Being diagnosed with a chronic neurological illness can be vindication after years of countless specialist visits, tests and research.
Yet, there is a still a type of bereavement period that can happen, whether it’s within the first 10 minutes of hearing the diagnosis, or over a much longer period of time.
It could be the shock over finally getting an answer, or surprise that your new journey is one of treatment and coping, as opposed to searching. My exact words were “You said negative right?”
To which the doctor responded, “I said the results were unequivocally positive.”
Incredulously, I requested to see the results myself. Then I Googled how to read the results. You know. Just to be sure.
Cue fetal position and depressing movie time. Or, if your stage of denial is brief, you might just have an inner temper tantrum of reasons why you don’t have this disease, going something like, “There is no way I have been walking around this whole time with a neurological disease. I am so healthy. My family history is normal, I barely drink, never smoke, and my diet is even pretty good. NOPE!”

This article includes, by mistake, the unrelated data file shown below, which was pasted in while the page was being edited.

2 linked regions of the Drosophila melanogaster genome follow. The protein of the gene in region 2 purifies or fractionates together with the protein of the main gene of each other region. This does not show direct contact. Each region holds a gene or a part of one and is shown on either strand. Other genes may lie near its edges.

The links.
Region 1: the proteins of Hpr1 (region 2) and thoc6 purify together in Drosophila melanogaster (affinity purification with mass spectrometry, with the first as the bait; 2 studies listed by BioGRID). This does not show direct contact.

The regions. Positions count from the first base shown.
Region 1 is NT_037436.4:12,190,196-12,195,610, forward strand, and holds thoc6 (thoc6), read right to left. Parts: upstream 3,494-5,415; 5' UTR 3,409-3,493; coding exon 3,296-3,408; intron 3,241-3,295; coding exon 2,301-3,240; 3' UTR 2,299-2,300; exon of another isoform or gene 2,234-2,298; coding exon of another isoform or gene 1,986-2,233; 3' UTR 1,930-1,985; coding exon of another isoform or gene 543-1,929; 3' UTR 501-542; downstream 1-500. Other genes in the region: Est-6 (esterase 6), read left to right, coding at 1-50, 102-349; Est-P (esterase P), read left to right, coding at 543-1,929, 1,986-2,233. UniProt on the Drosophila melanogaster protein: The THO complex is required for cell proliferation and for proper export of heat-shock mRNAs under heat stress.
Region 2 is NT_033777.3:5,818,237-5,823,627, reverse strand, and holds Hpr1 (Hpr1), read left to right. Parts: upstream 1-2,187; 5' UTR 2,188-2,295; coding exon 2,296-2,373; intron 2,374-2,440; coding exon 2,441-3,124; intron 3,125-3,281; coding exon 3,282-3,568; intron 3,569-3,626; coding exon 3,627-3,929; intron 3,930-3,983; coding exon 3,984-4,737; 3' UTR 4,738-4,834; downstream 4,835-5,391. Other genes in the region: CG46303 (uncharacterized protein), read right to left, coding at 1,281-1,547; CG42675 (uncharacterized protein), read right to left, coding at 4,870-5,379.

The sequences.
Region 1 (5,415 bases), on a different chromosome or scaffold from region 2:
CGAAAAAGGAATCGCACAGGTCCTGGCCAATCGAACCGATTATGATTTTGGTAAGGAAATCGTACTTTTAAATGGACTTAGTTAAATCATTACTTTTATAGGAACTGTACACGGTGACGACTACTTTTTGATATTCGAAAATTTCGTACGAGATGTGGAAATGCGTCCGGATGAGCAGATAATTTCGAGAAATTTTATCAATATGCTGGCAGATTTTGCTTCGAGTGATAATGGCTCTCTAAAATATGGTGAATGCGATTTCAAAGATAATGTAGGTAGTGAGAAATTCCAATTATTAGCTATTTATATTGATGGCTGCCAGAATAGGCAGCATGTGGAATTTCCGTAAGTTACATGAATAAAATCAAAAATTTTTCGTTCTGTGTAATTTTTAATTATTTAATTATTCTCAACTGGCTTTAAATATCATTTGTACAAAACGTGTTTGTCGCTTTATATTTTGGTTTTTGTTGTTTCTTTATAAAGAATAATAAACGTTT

I remember thinking “I have all of these old test results that say I am not sick. Maybe, I can convince this new, thorough doctor that I don’t have a chronic neurological disease and that I am perfectly fine. Because I want to be perfectly fine.”
After realizing your doctors are right (for what seems like the only time), and that this diagnosis is out of your control, thoughts of hopelessness and sadness might set in. They might last a few minutes or much longer than that, with great frequency.
You’re there. You now know what you’re dealing with. Finally, you can take a rest from the searching and instead, start strategizing with your doctor on the best treatment plan for you.
Go ahead. Give yourself a high-five.
Because you’re now choosing to accept, manage and treat your neurological disease the best you and your team of doctors know how. And that takes real moxie.